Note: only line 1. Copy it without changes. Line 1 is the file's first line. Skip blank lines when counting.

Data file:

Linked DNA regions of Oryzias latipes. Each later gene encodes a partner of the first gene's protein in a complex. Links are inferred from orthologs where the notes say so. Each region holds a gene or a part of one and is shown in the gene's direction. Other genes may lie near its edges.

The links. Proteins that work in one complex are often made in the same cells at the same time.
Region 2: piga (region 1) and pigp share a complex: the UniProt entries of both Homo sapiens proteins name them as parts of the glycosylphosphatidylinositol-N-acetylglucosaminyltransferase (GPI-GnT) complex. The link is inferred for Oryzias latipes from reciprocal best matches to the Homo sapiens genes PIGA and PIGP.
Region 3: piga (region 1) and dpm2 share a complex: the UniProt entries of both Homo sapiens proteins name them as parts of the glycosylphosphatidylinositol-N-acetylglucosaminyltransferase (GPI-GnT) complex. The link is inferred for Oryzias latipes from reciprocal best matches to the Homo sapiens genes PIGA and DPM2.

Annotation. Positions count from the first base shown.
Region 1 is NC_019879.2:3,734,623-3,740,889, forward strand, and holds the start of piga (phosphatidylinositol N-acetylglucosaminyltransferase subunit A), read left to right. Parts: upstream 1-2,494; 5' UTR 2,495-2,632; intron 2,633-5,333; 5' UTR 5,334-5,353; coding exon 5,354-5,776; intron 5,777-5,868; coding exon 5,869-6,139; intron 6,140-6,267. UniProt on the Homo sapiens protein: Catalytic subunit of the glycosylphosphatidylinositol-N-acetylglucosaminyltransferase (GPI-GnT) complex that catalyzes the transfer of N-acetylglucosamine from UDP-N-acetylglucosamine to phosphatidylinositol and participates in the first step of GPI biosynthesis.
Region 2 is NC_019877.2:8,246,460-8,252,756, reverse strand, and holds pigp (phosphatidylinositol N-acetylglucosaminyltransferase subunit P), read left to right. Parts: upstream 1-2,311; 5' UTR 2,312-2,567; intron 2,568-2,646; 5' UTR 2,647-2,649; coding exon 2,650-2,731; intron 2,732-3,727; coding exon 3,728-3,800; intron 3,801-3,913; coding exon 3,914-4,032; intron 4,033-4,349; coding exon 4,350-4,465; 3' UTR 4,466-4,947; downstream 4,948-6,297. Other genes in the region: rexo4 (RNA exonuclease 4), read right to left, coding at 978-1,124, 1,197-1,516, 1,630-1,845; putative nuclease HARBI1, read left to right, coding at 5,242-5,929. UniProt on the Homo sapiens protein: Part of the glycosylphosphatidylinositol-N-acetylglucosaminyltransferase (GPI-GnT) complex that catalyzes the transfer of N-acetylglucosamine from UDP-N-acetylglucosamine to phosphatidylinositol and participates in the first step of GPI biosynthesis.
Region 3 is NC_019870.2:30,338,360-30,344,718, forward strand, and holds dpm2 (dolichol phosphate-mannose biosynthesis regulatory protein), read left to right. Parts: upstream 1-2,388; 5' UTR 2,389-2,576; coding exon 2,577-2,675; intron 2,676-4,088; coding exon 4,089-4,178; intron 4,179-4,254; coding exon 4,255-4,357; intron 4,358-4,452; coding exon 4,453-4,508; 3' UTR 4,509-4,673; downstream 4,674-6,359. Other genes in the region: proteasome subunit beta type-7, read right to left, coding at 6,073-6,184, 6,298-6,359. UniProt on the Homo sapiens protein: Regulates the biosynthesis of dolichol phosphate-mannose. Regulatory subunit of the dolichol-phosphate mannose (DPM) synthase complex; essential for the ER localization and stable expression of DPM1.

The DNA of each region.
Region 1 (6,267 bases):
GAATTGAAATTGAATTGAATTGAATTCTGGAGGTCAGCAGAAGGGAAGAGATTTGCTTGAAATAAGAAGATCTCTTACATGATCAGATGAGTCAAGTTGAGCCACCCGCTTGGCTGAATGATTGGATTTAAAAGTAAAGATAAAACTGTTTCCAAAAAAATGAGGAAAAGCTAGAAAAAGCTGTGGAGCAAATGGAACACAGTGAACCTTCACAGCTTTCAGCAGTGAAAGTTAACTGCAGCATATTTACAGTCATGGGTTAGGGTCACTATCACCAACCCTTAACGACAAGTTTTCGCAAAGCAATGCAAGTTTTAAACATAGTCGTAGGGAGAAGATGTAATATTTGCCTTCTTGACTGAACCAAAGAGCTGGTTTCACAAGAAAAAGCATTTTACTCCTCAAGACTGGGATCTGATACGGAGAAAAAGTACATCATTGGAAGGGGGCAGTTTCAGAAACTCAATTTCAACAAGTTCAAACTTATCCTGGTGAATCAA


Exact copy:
Linked DNA regions of Oryzias latipes. Each later gene encodes a partner of the first gene's protein in a complex. Links are inferred from orthologs where the notes say so. Each region holds a gene or a part of one and is shown in the gene's direction. Other genes may lie near its edges.